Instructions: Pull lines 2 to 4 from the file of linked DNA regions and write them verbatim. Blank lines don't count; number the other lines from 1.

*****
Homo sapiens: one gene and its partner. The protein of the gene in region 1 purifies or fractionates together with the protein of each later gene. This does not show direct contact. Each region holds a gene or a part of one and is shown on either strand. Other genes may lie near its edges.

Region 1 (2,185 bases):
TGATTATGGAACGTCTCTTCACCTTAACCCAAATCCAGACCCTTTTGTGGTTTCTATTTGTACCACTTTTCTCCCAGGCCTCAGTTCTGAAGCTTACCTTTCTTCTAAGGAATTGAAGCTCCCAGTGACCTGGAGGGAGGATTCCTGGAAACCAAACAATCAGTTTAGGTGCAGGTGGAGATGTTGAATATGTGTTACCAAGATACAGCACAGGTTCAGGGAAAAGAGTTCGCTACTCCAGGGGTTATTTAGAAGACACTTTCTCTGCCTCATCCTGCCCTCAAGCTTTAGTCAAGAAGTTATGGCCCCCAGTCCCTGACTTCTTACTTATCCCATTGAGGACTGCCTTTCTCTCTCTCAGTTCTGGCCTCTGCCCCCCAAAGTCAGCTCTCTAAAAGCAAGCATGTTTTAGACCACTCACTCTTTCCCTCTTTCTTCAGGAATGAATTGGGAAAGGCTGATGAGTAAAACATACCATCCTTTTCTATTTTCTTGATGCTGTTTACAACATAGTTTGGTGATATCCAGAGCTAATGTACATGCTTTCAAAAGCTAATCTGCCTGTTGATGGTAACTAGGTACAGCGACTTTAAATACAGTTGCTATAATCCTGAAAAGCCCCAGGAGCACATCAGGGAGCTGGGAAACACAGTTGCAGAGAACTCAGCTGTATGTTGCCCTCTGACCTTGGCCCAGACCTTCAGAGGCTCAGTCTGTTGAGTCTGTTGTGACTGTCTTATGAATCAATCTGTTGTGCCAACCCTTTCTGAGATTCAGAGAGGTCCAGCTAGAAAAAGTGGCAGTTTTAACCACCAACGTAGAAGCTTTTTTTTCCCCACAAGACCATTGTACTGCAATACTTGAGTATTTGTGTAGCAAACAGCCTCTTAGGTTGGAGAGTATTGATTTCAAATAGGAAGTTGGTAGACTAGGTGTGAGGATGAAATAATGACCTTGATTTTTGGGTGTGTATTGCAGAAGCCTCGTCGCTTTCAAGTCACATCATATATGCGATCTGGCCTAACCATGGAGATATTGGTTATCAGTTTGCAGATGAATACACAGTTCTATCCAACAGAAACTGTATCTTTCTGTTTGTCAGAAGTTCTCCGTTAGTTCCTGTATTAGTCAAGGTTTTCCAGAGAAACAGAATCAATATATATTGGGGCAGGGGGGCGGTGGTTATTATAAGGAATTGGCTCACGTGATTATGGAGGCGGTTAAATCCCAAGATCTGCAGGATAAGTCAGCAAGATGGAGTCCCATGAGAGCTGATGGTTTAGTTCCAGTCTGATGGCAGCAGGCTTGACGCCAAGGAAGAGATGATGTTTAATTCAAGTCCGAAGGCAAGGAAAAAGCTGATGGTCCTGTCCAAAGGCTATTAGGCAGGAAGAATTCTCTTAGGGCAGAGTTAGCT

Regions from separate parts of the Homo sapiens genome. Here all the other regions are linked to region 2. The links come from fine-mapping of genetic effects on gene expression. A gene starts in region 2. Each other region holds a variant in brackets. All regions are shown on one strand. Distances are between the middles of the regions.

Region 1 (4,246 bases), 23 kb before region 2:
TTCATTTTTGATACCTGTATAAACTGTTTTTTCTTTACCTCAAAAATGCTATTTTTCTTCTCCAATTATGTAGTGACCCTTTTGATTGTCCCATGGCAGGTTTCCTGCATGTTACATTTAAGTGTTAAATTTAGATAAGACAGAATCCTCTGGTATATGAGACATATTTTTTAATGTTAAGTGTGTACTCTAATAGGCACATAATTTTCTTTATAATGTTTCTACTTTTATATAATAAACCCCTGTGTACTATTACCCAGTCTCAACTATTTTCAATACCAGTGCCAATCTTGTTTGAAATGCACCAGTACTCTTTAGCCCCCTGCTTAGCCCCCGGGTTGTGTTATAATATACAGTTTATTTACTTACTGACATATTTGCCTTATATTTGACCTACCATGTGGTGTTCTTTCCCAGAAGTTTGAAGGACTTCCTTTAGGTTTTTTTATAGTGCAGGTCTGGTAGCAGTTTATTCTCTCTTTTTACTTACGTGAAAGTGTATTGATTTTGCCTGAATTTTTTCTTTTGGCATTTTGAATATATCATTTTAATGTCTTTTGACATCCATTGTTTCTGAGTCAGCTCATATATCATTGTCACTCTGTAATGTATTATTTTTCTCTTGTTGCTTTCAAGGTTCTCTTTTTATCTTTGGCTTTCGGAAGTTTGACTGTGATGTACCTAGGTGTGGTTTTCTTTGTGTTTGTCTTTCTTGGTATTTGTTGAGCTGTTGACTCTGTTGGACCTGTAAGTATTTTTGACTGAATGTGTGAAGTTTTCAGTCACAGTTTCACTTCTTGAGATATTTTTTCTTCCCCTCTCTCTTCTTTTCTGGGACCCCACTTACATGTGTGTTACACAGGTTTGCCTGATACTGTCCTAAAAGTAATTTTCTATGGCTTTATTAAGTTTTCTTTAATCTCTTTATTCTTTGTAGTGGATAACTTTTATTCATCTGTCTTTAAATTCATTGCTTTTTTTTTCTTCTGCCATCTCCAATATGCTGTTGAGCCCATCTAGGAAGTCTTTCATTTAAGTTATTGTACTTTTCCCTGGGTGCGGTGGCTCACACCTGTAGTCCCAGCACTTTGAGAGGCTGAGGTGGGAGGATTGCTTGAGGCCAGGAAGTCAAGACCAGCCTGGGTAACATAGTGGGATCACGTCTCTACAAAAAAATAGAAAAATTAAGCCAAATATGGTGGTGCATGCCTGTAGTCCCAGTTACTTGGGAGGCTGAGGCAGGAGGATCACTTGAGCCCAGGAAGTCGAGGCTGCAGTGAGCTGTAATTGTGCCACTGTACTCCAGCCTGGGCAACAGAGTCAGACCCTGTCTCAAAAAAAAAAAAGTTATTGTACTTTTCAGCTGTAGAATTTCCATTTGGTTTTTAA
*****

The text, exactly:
Region 1 (2,185 bases):
TGATTATGGAACGTCTCTTCACCTTAACCCAAATCCAGACCCTTTTGTGGTTTCTATTTGTACCACTTTTCTCCCAGGCCTCAGTTCTGAAGCTTACCTTTCTTCTAAGGAATTGAAGCTCCCAGTGACCTGGAGGGAGGATTCCTGGAAACCAAACAATCAGTTTAGGTGCAGGTGGAGATGTTGAATATGTGTTACCAAGATACAGCACAGGTTCAGGGAAAAGAGTTCGCTACTCCAGGGGTTATTTAGAAGACACTTTCTCTGCCTCATCCTGCCCTCAAGCTTTAGTCAAGAAGTTATGGCCCCCAGTCCCTGACTTCTTACTTATCCCATTGAGGACTGCCTTTCTCTCTCTCAGTTCTGGCCTCTGCCCCCCAAAGTCAGCTCTCTAAAAGCAAGCATGTTTTAGACCACTCACTCTTTCCCTCTTTCTTCAGGAATGAATTGGGAAAGGCTGATGAGTAAAACATACCATCCTTTTCTATTTTCTTGATGCTGTTTACAACATAGTTTGGTGATATCCAGAGCTAATGTACATGCTTTCAAAAGCTAATCTGCCTGTTGATGGTAACTAGGTACAGCGACTTTAAATACAGTTGCTATAATCCTGAAAAGCCCCAGGAGCACATCAGGGAGCTGGGAAACACAGTTGCAGAGAACTCAGCTGTATGTTGCCCTCTGACCTTGGCCCAGACCTTCAGAGGCTCAGTCTGTTGAGTCTGTTGTGACTGTCTTATGAATCAATCTGTTGTGCCAACCCTTTCTGAGATTCAGAGAGGTCCAGCTAGAAAAAGTGGCAGTTTTAACCACCAACGTAGAAGCTTTTTTTTCCCCACAAGACCATTGTACTGCAATACTTGAGTATTTGTGTAGCAAACAGCCTCTTAGGTTGGAGAGTATTGATTTCAAATAGGAAGTTGGTAGACTAGGTGTGAGGATGAAATAATGACCTTGATTTTTGGGTGTGTATTGCAGAAGCCTCGTCGCTTTCAAGTCACATCATATATGCGATCTGGCCTAACCATGGAGATATTGGTTATCAGTTTGCAGATGAATACACAGTTCTATCCAACAGAAACTGTATCTTTCTGTTTGTCAGAAGTTCTCCGTTAGTTCCTGTATTAGTCAAGGTTTTCCAGAGAAACAGAATCAATATATATTGGGGCAGGGGGGCGGTGGTTATTATAAGGAATTGGCTCACGTGATTATGGAGGCGGTTAAATCCCAAGATCTGCAGGATAAGTCAGCAAGATGGAGTCCCATGAGAGCTGATGGTTTAGTTCCAGTCTGATGGCAGCAGGCTTGACGCCAAGGAAGAGATGATGTTTAATTCAAGTCCGAAGGCAAGGAAAAAGCTGATGGTCCTGTCCAAAGGCTATTAGGCAGGAAGAATTCTCTTAGGGCAGAGTTAGCT

Regions from separate parts of the Homo sapiens genome. Here all the other regions are linked to region 2. The links come from fine-mapping of genetic effects on gene expression. A gene starts in region 2. Each other region holds a variant in brackets. All regions are shown on one strand. Distances are between the middles of the regions.